☆ Is Windows to blame for viruses?

Bug engaged in exploitA historical post, for a change. A comment on a mailing list tonight – that something was “rather like blaming Windows for getting viruses” –  sent me exploring my recollections of CPU security on Intel chips from my days at IBM. I went scurrying to find a half-remembered explanation from the past of why, in addition to the larger user base making the target much more tempting, Windows has suffered from virus attacks much more than anyone else to date. I couldn’t find it straight away so this post is the result.

Before you add a comment, note I am NOT saying that the only explanation for Windows viruses is this technical one; obviously the huge attack surface of the giant user base attracts attackers. I AM saying, however, that leaving the door open for a decade hasn’t helped and is a major reason why the dominant form of malware on Windows is the virus and not the trojan.

Exploitation

All operating systems have bugs, and I suspect (although haven’t found any data tonight to confirm) that they occur at approximately the same frequency in all mature released operating systems. All operating systems that respect Shaw’s Law are also vulnerable to malware. Malware depends on identifying exploits – defects of some sort in system security that can be “exploited” to permit infestation by the malware.

Not all bugs turn into security exploits, though. In particular, in Unix-like operating systems like OS X, Linux and Solaris, it’s unusual for bugs to lead directly to security exploits; instead, most malware depends on user error or social engineering.  For an exploit to exist, there has to be a way to use knowledge of the bug to gain access to a resource that would otherwise be forbidden.  It certainly happens on *ix systems, but the operating system has checks in place to prevent the most common way of turning bugs into exploits.

Unauthorised Pokes

The most common way for this to happen (although there are many others) is for the operating system to fail to differentiate between data and program code. By treating code and data  as the same thing, a path is opened for malware to use a bug to push some data into a memory location (a “buffer over-run” or a “stack overflow” are examples of this) and then tell the computer to execute it. Hey presto – exploit. All an attacker has to do is push code for a virus (or a virus bootstrap) into memory and ask for it to be executed, and your computer is compromised.

Windows could have prevented this sort of thing from happening by exploiting ring protection offered by Intel x86 architecture from the 80186 chip onwards. A feature of Intel’s x86 architecture makes it possible to prohibit execution of data unless the program in question is privileged (“at ring 0”), usually by being part of the operating system. Application code at ring 3 can be forbidden from executing data.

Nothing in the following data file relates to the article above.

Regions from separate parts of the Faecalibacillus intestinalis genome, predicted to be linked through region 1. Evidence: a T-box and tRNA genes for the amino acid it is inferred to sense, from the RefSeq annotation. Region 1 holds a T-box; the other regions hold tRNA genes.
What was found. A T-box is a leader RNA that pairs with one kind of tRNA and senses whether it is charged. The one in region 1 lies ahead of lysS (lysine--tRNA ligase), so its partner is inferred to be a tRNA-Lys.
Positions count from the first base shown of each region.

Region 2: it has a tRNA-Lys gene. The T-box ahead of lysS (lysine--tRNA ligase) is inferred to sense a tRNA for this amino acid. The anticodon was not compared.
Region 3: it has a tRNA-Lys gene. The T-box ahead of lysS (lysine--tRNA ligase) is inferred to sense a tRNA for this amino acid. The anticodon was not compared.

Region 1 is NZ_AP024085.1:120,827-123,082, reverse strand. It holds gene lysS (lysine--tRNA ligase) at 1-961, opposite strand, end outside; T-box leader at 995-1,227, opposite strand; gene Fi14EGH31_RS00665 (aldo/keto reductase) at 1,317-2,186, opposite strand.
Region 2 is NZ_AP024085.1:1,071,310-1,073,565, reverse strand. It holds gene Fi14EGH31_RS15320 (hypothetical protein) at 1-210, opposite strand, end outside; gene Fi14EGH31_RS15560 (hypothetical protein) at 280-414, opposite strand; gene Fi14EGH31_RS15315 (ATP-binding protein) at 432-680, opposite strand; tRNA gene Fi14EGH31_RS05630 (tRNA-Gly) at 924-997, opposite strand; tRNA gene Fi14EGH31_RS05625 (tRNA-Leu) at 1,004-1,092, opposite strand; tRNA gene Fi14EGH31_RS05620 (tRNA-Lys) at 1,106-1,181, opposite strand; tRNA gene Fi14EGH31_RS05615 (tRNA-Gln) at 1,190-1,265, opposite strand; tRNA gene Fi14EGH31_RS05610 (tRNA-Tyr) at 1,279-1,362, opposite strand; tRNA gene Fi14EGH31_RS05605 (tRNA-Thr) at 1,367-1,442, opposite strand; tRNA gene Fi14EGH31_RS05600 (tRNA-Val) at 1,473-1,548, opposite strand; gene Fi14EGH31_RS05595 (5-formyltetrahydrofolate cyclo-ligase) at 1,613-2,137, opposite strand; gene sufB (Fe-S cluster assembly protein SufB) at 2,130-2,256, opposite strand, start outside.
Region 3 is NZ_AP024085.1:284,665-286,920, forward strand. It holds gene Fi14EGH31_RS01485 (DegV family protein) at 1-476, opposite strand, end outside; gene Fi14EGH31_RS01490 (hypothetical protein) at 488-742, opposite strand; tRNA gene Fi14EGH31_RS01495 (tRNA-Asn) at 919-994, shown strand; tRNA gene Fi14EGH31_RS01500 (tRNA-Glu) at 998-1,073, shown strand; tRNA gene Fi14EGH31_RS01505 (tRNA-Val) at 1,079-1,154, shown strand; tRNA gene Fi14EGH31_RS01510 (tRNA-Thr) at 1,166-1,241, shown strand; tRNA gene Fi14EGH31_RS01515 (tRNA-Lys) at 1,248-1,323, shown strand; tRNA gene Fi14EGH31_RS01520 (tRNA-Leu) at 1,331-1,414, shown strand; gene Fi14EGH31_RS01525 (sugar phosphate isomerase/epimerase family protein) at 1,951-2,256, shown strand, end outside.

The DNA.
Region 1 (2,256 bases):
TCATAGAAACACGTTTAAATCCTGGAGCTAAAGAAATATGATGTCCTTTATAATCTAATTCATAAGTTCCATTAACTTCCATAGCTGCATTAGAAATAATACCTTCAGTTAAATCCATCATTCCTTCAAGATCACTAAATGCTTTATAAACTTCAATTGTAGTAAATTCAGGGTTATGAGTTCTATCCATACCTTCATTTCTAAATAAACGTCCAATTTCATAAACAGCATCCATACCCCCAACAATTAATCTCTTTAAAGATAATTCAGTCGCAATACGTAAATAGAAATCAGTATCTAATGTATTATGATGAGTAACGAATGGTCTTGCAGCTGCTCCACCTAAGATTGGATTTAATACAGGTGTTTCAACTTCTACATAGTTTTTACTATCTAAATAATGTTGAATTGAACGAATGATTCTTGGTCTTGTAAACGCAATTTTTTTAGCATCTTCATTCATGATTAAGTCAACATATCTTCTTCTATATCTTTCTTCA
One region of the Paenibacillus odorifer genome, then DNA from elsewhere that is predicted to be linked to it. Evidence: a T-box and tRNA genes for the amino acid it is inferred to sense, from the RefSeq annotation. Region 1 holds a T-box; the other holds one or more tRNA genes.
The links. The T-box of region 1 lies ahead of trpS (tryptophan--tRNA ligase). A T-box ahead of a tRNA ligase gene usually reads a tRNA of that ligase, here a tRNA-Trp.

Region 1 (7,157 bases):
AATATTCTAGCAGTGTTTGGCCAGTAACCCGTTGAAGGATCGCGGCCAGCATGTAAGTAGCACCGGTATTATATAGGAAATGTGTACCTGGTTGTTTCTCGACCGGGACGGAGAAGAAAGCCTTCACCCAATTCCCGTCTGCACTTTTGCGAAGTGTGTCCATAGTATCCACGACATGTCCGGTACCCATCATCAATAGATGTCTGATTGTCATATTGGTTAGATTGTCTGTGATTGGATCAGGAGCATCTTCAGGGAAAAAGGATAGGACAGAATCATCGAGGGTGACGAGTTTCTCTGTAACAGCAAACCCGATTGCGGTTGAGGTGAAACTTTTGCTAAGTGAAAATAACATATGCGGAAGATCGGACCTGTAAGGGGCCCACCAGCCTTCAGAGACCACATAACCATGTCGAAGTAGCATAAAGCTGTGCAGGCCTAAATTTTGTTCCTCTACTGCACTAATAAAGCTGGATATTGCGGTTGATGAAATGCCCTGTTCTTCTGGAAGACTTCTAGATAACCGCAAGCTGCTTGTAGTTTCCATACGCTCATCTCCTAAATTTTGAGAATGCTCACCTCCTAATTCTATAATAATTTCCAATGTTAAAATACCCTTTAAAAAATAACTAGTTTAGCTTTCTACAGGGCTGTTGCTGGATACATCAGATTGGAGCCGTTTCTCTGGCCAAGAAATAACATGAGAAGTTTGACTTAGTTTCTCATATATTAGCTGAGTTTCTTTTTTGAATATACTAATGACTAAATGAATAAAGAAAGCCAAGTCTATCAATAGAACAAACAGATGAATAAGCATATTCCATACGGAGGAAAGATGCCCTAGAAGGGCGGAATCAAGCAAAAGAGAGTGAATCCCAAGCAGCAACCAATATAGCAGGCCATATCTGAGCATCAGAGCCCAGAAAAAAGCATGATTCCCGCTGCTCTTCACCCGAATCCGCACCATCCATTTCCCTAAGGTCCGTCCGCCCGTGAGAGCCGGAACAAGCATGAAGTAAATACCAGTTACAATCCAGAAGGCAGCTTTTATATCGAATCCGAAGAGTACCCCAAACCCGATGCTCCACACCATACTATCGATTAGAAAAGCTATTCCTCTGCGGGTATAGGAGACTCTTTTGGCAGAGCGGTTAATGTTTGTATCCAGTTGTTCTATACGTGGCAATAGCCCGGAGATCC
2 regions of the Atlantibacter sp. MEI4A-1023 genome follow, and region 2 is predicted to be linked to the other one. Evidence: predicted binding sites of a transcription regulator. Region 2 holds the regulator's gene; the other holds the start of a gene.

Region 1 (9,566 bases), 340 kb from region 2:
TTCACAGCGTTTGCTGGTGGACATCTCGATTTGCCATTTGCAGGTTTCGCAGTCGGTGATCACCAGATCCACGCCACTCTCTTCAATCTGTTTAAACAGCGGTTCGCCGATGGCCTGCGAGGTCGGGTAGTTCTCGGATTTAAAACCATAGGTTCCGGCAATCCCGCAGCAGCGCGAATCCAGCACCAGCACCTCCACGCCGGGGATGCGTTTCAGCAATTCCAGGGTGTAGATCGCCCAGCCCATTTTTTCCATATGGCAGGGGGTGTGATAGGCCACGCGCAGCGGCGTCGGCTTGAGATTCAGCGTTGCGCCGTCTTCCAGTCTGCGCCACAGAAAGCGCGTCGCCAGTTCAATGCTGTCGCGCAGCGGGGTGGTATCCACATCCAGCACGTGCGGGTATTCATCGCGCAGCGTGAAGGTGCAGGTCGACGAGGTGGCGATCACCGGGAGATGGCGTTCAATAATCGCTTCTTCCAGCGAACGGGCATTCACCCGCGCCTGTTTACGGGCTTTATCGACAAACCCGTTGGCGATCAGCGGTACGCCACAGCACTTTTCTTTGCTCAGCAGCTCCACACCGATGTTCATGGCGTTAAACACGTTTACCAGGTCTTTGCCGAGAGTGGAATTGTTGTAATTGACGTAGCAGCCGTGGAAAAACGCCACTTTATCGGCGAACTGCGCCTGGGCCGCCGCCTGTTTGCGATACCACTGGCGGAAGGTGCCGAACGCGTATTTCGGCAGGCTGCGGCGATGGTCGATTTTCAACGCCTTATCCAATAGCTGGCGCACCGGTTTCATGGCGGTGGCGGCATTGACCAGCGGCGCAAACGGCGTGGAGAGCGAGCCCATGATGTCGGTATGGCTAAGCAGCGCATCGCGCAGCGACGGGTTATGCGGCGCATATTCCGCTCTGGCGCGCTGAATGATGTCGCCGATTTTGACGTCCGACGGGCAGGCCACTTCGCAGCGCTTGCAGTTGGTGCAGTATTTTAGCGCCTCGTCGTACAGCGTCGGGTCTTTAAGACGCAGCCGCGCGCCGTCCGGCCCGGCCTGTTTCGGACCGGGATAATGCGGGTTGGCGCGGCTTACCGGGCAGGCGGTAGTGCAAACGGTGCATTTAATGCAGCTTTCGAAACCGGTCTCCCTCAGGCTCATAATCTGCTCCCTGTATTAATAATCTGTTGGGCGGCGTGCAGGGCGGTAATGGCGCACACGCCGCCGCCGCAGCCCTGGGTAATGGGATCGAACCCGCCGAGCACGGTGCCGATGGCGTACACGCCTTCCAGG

Indeed, Windows did use ring 0/ring 3 differentiation for some jobs (skipping rings 1 and 2 for cross-platform technical reasons). But access to ring 0 – “able to execute anything you want” – was never prohibited. Doing so would have prevented legacy DOS code from running, so as I remember being told, Microsoft chose not to implement ring 0/ring 3 protection in Windows NT until it was completely sure that deprecating DOS legacy support would no longer be a marketing issue. That was in Windows 8…

Credit Where Due

So actually it’s somewhat appropriate to blame Windows versions prior to Windows 8 for being vulnerable to many viruses which exploited bugs in this way. The existence of the vulnerability was a conscious choice and a marketing decision; in OS/2, which had no legacy to accommodate, the ring 0 separation was enforced.

Yes, Windows also offers a larger attack “surface” because of its wide adoption, and yes, there are other exploit mechanisms. But this tolerated technical vulnerability is the root cause of a large number of exploits. So while it’s true that malware authors are directly to blame for malware, there’s also a culpability for Microsoft that can’t be ignored. Thank goodness Windows 8 has addressed this particular issue.

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9 Responses

  1. Interesting, but it would also be interesting to know what proportion of actual exploits use this particular path.